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Miles - Kind of Blue

Miles Davis at the "Kind of Blue" recording sessions in 1959 from the documentary "Miles Davis: Birth of the Cool." 

Miles Davis was a musical genius, a jazz innovator who made some of the most popular albums in the style, a brilliant bandleader and performer, an intellectual and a man who always dressed sharp and “clean,” the embodiment of cool.

But he also angry and abusive, addicted to heroin, cocaine and alcohol, pushing away everyone in his world, family and band members and the audience that wanted to embrace him.

Davis’s story and his music are captured by director Stanley Nelson in his illuminating documentary; “Miles Davis: Birth of the Cool.”

Nelson tells that story chronologically, utilizing old photos, home movies, film clips, and interviews with friends, family, band members and critics, with an actor reading Davis’s words, primarily taken from his autobiography

That chronology takes Davis from growing up in East St. Louis, the trumpet-playing son of one of the richest African American men in Illinois. He moved to New York, where he studied at Julliard by day and worked the jazz clubs by night, playing bebop with, most importantly, his idol -- saxophonist Charlie Parker.

Davis traveled to Paris with arranger Gil Evans and a nine-piece band, where he briefly became part of a circle of artists and intellectuals. He returned to New York, signed with Columbia Records and formed his first quintet -- all before 1957.

“There were a lot of moving pieces in Miles’ life,” Nelson said. “The best way for (the film to tell) it became a chronological story, especially for the music. Some things that seem like they’re leaps in his music really are not. They really make sense.”

For example, Nelson said, Davis’ soundtrack to the French film “Elevator to the Gallows” is a direct precursor to “Kind of Blue,” his 1959 cool masterpiece that remains the best selling jazz album of all time.

And, later, the film vividly illustrates how Davis, who always wanted to be with the young players on the edge of the music, went electric and formulated what became known as fusion with 1970’s “Bitches Brew,” another of the most influential jazz records.

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As it traces Davis’s musical journey, the film follows an increasingly angry man, who grew up confronting racism, had his vocal cords damaged in an operation leaving him with a raspy voice, was beat up by a white New York City cop outside a club where his name was on the marquee and -- often fueled by drugs and alcohol -- struck out against those around him and eventually quit playing for five years.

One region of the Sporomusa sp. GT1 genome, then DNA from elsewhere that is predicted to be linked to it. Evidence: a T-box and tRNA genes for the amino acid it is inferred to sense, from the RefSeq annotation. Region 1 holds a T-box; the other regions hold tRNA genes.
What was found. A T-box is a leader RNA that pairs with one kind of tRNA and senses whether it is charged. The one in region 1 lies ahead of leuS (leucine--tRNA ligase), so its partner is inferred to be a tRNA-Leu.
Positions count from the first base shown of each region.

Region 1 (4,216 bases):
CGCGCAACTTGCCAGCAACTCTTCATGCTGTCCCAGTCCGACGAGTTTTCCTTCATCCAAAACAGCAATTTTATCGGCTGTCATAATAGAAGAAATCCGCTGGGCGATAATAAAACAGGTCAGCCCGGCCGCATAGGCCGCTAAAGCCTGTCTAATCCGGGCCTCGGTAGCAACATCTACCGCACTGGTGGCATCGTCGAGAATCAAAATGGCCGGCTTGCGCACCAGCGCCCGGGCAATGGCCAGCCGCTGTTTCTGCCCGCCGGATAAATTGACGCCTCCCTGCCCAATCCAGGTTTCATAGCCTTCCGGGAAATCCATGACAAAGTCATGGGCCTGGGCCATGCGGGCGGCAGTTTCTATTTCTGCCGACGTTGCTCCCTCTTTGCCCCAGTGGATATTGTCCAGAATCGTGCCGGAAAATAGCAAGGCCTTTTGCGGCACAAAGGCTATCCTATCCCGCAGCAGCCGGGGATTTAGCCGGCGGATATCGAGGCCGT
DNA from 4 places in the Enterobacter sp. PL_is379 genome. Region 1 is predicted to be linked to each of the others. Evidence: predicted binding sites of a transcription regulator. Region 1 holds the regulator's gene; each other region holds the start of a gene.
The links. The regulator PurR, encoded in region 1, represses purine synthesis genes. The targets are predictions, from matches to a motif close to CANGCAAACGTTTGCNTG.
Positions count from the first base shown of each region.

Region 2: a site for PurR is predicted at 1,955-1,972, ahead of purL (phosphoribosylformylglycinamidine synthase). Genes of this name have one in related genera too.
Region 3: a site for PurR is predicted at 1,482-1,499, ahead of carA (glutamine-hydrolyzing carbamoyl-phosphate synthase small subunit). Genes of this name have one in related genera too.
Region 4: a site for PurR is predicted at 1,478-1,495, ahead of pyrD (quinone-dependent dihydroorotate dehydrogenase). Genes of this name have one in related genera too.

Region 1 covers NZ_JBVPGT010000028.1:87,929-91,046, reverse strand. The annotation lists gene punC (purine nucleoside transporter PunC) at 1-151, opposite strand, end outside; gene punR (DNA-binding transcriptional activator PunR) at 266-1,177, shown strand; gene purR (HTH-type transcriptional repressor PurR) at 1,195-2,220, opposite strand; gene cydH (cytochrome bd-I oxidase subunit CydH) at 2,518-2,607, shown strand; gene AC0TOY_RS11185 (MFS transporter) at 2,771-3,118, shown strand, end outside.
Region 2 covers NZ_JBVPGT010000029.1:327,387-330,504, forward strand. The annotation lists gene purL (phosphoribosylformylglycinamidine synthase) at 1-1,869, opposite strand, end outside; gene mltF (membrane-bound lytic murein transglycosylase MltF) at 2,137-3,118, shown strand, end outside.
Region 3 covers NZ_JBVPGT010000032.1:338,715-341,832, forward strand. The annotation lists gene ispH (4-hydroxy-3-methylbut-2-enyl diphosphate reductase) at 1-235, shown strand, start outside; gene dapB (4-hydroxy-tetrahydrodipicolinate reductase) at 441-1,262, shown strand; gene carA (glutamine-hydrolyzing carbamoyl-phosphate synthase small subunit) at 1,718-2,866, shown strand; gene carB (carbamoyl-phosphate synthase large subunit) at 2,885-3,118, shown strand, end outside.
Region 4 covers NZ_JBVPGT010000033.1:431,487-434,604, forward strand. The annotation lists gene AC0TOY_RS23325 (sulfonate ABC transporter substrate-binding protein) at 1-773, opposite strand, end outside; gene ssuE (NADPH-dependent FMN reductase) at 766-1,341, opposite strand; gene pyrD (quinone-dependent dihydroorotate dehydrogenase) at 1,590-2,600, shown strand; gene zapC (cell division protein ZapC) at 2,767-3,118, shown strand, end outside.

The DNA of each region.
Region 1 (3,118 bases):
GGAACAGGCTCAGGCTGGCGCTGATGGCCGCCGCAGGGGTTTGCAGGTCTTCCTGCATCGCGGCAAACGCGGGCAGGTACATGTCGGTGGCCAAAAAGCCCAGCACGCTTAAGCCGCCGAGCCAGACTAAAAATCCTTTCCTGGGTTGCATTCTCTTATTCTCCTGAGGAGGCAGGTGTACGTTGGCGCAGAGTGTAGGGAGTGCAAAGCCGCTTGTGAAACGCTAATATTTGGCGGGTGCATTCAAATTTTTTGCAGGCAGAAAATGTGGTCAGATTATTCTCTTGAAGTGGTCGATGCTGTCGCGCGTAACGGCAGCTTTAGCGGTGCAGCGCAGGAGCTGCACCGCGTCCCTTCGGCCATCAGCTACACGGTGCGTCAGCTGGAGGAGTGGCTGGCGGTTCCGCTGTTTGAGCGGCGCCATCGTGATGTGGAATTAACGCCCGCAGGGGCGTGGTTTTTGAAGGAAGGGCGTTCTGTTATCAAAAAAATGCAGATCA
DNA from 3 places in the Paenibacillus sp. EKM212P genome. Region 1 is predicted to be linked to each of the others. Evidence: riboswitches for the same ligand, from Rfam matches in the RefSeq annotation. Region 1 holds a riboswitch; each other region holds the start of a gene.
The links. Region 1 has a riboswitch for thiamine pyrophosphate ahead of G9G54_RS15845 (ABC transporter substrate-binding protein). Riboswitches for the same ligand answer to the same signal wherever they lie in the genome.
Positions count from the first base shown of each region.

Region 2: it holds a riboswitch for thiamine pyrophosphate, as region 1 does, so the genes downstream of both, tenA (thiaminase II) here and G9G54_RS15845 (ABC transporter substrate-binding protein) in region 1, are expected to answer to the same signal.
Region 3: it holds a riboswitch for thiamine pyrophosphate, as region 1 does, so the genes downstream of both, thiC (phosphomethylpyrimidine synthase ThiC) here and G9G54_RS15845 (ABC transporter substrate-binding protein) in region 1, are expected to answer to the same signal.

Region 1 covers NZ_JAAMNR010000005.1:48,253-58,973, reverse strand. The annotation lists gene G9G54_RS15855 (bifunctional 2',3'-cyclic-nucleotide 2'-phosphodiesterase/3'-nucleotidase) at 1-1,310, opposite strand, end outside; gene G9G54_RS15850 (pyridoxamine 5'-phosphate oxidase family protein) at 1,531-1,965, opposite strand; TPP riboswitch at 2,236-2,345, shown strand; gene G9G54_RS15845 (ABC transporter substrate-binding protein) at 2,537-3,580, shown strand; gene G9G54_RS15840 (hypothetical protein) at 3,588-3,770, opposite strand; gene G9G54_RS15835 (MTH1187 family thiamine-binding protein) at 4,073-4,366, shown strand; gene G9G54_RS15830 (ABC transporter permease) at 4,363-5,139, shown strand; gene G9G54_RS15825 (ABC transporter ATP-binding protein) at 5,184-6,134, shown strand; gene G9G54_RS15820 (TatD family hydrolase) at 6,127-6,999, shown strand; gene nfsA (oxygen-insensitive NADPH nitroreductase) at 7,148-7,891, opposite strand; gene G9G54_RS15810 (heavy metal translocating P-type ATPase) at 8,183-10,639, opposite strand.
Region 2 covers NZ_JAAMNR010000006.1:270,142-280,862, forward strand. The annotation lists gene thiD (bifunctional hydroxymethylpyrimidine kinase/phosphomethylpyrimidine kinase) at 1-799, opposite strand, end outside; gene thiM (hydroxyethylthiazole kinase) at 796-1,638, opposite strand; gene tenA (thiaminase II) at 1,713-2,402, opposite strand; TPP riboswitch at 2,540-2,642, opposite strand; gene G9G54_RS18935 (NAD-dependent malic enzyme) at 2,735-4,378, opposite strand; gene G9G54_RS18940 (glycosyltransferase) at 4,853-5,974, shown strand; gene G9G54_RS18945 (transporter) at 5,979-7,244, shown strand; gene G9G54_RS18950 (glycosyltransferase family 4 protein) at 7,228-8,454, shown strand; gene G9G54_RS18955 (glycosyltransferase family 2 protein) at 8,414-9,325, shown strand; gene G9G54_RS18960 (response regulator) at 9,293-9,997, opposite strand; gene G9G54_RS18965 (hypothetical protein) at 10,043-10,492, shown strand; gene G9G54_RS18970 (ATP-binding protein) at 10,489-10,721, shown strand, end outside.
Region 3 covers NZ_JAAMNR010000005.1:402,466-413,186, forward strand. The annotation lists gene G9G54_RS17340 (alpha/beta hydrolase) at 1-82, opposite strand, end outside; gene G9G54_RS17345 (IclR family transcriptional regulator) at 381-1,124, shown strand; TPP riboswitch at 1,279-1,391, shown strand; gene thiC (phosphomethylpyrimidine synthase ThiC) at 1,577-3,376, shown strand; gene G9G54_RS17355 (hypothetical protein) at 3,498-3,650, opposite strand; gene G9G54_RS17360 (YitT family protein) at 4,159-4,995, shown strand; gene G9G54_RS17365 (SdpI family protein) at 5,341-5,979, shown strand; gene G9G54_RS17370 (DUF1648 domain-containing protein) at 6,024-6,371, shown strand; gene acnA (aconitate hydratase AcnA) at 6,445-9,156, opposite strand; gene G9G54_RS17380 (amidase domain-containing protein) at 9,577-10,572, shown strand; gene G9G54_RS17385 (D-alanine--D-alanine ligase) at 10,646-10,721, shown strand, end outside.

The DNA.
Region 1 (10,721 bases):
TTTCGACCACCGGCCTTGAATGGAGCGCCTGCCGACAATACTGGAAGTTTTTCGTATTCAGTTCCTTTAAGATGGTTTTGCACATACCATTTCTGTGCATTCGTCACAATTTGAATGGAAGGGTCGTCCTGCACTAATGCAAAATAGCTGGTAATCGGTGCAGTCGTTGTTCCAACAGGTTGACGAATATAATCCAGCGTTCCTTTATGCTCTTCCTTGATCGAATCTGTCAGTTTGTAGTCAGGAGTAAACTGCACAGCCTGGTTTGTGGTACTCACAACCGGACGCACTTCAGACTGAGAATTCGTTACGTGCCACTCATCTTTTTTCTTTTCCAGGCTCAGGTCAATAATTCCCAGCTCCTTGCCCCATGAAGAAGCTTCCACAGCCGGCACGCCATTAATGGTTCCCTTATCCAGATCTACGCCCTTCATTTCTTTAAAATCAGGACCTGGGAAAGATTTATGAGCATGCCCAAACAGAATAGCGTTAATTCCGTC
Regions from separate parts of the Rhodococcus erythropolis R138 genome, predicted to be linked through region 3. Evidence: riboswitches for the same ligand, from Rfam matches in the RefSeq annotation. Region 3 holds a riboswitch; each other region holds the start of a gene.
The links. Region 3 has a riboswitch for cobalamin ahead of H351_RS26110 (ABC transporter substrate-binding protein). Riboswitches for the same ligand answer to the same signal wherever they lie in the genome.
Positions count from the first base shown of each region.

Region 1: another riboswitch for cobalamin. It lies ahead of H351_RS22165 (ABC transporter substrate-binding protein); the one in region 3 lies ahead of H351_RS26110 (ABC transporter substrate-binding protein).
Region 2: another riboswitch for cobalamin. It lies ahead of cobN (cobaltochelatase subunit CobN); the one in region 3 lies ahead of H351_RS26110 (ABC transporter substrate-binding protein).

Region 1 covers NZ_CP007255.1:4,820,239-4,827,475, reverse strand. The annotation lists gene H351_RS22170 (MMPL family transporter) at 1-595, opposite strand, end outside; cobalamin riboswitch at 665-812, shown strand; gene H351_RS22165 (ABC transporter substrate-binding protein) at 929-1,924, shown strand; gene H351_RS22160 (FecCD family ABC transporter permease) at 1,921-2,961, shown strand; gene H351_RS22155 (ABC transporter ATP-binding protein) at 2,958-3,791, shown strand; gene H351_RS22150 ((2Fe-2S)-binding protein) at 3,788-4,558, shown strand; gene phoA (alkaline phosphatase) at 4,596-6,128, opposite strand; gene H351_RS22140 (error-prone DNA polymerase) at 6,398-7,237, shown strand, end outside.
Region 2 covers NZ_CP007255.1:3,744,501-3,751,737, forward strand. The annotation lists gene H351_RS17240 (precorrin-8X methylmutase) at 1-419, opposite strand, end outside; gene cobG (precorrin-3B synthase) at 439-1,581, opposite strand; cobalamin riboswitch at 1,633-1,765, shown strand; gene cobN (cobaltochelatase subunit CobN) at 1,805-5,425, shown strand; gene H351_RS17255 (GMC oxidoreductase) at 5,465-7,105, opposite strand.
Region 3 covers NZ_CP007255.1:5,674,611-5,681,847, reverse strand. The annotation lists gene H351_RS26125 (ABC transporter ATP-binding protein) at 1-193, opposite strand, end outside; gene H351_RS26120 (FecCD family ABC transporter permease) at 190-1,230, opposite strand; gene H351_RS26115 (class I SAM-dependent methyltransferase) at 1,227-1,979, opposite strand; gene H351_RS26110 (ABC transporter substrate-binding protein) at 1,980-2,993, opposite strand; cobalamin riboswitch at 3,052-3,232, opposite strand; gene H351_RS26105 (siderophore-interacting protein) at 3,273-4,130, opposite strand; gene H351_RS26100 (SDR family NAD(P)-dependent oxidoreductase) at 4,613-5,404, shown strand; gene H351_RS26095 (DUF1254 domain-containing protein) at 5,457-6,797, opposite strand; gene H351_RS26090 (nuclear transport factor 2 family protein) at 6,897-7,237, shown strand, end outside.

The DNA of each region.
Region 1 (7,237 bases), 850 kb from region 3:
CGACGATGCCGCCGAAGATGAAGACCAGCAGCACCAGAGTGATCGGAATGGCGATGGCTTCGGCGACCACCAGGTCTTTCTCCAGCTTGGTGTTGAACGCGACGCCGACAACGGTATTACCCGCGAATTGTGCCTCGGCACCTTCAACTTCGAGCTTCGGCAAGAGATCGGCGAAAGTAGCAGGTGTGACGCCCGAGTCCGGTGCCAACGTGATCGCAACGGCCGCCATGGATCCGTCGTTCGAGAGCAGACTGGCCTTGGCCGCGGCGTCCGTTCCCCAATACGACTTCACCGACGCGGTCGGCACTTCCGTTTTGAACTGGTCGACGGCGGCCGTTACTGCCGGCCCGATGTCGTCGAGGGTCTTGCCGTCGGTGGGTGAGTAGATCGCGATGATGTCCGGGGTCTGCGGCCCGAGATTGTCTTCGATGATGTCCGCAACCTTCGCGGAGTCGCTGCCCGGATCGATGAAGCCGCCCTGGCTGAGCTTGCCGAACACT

“One of our central questions was how could a man who could be so angry when he went out into the world, how could he make such beautiful music?,” Nelson said. “It was a balancing act. ... We so showed the side of Miles that came through in the music. If he’d just been an angry, aggressive guy, we wouldn’t have made the film.”

The most compelling testimony about Davis’ personal life and abusiveness comes from Frances Taylor Davis, an actor and dancer who he married in 1960 and put on the cover of his “Someday My Prince Will Come” album the next year.

The couple split up in 1965, after he hit her and began a pattern of domestic abuse, and divorced in 1968. Davis, who died last year, tells her story with grace, heart and some humor.

The final “character” in the film is Davis’ music, which plays throughout most of the picture.

“We really wanted the film to rest on a bed of Miles’ music,” Nelson said. “Sometimes you can see a music film and you don’t get to hear enough music. We felt we had a responsibility to present the music. What could be better than to have a soundtrack of Miles’ music?”

“Miles Davis: Birth of the Cool” is enriching for Davis fans -- I learned so much I’ve watched the picture twice -- and will be illuminating for those who know little about him beyond “Kind of Blue,” “Sketches of Spain” or “Bitches Brew.”

“For me, what happened is the film became something bigger,” Nelson said. “It’s about more than Miles. It’s a film about America, about being a black man in America in those years. It’s a film about what can happen with a genius, good and bad. It’s a film about culture and music, whether you’re a Miles fan or don’t know anything about him. “

Reach the writer at 402-473-7244 or kwolgamott@journalstar.com.

On Twitter @LJSWolgamott.

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